Adult male mice tend to be a pretty randy bunch – unchained by humanistic social norms, they freely express their sexuality, often mounting multiple newly introduced females in a day when given the chance. Nevertheless, most adult males seem to have a “legal-or-not” radar, and stay far, far away from prepubescent females.
Unlike humans who heavily rely on sight and speech, social interactions between mice are influenced by pheromones – chemicals secreted in bodily fluids that act on a special part of a neighbour’s olfactory (smelling) system called the vomeronasal organ (VNO). Pheromones play a huge role in social interactions in mice – they can enhance attraction to a mate, strengthen a female’s memory of her mate’s location, induce abortion of a newly planted embryo and drive maternal aggression. Male mice, for example, secrete a pheromone called ESP1 in their tears that increases a female’s receptivity to his sexual advances. Female mice when housed together prolong each other’s reproductive cycles, thus delaying the onset of the period in which they’re willing to mate (aka “in heat” or “estrus”).
Since pheromones are so crucial to sexual behaviour in mice, could it be that juvenile females simply lack the “sexy hormone” to attract adult males? Or on the contrary, could it be that the young maidens have a special pheromone to guard them against unwanted advances?
D.M. Ferrero et al. A juvenile mouse pheromone inhibits sexual behaviour through the vomeronasal system. Nature, doi:10.1038/nature12579, 2013.
Researchers used genetic methods to identify numerous protein pheromones in various tissues collected from mice of different ages and sex. One particular putative pheromone –dubbed ESP22- caught their eye. As you can see below, the gene is highly expressed in tear-producing glands in mice during adolescence (roughly 2-3 weeks of age), but tanked once they came of age. Secreted by acrine cells, ESP22 was also abundant in young mice’s tears, which is a well-known carrier of many types of pheromones.
To establish ESP22 as a functional chemosignal, researchers introduced the protein to neurons in the VNO (pheromone detection system) and used electrodes to monitor if they activated in response– they did! What’s more, by labeling for a protein that is only present shortly AFTER neuronal activation (and thus a sign of recent firing), researchers found that ESP22 also activated neurons in medial amygdala, an almond-shaped area deep in the brain. The medial amygdala is part of the limbic system that receives input from the VNO to heavily influence reproductive and emotional responses in mice.
All these data point to ESP22 as a pheromone involved in sexual behaviour – but WHAT exactly is it doing in teenager mice?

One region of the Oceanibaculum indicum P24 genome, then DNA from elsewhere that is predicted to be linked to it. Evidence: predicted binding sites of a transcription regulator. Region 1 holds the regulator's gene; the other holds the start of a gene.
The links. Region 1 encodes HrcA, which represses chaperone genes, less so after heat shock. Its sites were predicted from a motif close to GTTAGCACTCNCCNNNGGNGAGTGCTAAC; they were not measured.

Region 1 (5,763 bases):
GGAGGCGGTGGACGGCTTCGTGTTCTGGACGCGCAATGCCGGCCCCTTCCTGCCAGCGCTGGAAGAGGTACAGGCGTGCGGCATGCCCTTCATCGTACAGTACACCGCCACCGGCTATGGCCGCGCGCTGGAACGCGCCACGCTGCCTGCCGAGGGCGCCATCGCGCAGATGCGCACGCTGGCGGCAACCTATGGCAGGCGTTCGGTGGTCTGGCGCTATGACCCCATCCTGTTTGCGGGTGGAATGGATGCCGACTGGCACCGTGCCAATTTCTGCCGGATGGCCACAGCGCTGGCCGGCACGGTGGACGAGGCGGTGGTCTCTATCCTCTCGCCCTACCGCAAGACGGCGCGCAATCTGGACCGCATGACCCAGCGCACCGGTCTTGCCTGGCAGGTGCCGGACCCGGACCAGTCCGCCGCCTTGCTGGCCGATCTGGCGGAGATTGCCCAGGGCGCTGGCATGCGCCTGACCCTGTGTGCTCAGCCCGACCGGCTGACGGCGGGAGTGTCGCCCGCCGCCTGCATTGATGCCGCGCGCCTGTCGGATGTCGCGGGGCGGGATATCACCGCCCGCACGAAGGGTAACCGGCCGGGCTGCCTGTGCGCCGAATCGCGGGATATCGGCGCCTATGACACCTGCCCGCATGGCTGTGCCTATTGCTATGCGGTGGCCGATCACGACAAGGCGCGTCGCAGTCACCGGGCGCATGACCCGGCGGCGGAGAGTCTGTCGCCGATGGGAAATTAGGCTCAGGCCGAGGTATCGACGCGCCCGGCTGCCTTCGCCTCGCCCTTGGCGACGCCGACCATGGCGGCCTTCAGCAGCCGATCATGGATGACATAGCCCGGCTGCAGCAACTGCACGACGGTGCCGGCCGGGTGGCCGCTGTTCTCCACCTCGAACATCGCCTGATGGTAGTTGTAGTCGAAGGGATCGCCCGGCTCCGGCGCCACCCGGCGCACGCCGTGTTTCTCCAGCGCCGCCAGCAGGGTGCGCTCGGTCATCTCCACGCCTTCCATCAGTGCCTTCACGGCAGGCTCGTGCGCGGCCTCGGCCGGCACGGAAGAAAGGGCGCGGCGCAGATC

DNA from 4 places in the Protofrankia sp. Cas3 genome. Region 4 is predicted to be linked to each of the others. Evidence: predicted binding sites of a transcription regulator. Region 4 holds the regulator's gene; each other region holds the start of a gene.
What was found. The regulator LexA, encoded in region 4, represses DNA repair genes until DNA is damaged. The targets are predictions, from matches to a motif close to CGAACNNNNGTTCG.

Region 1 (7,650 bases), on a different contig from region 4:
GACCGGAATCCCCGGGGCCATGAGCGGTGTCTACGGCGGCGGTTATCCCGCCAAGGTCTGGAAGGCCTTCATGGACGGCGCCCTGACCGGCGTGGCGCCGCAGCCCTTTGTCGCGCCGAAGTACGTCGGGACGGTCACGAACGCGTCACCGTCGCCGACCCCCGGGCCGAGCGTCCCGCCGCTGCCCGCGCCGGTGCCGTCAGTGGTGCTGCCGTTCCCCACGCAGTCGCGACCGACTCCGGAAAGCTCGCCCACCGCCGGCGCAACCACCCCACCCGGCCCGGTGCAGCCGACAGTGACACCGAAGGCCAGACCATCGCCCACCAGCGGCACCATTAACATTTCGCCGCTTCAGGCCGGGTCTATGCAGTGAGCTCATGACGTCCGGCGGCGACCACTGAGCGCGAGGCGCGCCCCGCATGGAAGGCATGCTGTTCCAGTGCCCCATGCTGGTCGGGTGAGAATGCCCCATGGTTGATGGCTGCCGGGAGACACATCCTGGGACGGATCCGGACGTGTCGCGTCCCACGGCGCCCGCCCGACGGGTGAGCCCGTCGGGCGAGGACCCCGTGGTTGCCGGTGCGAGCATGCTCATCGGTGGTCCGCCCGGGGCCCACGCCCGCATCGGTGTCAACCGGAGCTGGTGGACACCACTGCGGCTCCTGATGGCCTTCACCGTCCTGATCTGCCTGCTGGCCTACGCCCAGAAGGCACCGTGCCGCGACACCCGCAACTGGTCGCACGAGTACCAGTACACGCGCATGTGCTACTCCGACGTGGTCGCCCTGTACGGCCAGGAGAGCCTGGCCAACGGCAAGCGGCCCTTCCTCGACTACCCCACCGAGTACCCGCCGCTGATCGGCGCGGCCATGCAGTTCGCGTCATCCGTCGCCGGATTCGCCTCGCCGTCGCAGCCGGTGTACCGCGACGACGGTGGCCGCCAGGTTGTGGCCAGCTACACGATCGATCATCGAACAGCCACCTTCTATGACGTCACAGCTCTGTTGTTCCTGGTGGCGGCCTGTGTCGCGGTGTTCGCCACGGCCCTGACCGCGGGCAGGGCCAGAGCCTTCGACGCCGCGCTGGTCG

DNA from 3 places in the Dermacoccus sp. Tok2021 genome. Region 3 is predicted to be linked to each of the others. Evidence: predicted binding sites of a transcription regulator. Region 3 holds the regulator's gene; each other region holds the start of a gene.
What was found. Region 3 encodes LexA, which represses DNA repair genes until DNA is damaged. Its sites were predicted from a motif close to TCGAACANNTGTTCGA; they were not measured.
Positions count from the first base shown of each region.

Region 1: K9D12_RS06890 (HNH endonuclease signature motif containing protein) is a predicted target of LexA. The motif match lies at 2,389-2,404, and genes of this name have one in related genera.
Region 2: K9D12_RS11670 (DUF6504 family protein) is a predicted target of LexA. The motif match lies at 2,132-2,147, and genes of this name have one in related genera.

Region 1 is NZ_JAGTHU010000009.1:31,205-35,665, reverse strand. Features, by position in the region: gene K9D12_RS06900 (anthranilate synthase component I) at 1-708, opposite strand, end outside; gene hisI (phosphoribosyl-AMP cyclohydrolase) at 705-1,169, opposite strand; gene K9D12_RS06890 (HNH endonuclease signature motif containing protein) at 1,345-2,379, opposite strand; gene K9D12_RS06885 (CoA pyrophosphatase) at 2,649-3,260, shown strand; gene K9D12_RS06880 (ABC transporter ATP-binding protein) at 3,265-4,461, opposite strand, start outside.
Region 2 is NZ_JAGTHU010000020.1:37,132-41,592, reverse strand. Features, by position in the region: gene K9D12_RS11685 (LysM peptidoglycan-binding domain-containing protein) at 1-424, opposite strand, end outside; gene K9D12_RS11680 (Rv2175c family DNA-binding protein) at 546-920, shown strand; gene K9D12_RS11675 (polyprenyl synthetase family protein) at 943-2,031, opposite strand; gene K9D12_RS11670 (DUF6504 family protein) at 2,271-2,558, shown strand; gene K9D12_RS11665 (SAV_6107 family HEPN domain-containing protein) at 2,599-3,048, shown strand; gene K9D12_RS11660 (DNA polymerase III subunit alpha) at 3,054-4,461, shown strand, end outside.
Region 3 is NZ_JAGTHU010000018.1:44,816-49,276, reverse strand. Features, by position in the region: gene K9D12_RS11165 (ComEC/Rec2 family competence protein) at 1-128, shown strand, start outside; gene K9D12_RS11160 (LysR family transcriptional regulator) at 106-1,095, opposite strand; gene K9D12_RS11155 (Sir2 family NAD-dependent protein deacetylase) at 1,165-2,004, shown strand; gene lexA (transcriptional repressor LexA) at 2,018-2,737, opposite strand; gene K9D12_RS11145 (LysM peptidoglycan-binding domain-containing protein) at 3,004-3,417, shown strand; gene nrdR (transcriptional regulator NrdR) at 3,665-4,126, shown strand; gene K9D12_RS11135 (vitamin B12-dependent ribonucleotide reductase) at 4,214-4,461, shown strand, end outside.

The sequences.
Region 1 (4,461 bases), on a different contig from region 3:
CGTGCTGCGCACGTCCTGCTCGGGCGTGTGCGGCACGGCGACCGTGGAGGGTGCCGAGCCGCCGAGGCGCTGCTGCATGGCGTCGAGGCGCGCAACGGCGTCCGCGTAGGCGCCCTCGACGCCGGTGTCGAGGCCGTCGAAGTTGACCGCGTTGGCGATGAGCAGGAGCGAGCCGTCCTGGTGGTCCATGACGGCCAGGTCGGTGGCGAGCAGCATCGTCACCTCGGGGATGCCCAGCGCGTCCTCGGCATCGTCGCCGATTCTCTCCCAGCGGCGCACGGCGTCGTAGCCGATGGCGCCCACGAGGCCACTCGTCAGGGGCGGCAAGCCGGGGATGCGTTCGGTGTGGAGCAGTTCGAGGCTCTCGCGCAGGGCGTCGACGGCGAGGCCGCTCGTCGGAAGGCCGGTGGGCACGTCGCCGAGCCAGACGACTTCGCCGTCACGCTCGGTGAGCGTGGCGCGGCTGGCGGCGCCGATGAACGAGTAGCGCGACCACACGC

To tease out the answer, researchers simply eliminated the “receiver”: they introduced adolescent females to adult males with a genetic mutation that rendered their VNO pretty much useless. The results were striking: compared to wild-type mice, these males showed vigorous sexual behaviour toward young female mice, making their moves faster (middle graph below, grey-wild type, red-mutant), more frequently (left graph) and spent more time in the act (right graph). This wasn’t because VNO-mutants were hypersexual – when presented with an ADULT female their behaviour was similar to that of wild-type mice.
These results suggest that ESP22 acts as a deterrent against sexual advances. To further confirm their finding, researchers identified two strains of mice that didn’t express the pheromone during their teenage years. Sure enough, without the suppressor, male mice showed drastically increased sexual behaviour towards these strains (grey bars below, red are normal controls), regardless of the young one’s sex. However, when researchers reintroduced the pheromone by painting a synthetic version onto the bodies of ESP22-lacking juvenile mice, the adults once again respectably kept their distance and drastically decreased total mounting attempts.
Finally, when researchers camouflaged oestrus “in heat” ADULT female mice with the pheromone, males approached these willing partners less frequently, and when they did, hesitated for much longer before mounting.
This is a pretty unique finding – generally, pheromones evoke a response from a receiver; here ESP22 actively INHIBITS a behavioural outcome. It’s interesting that the pheromone is present in both sexes – while male-female mounting generally signals reproduction, male-male mounting is more of a struggle for social dominance – hence mounting itself is not inherently always a sexual act. So in a sense (purely speculating) perhaps ESP22 is signalling to societal members “I’m not yet ready for the playing field”, in the context of both sex and power?
Finally, is ESP22 the anti-jailbait for humans too? The answer is a definitive no. Contrary to what commercials tell you, whether pheromones play a role in our social behaviour is still a hotly-debated open question. Humans do not have a functional VNO, hence even if we were to receive pheromone signals, it would have to be through some yet undiscovered mechanism.
Ferrero DM, Moeller LM, Osakada T, Horio N, Li Q, Roy DS, Cichy A, Spehr M, Touhara K, & Liberles SD (2013). A juvenile mouse pheromone inhibits sexual behaviour through the vomeronasal system. Nature PMID: 24089208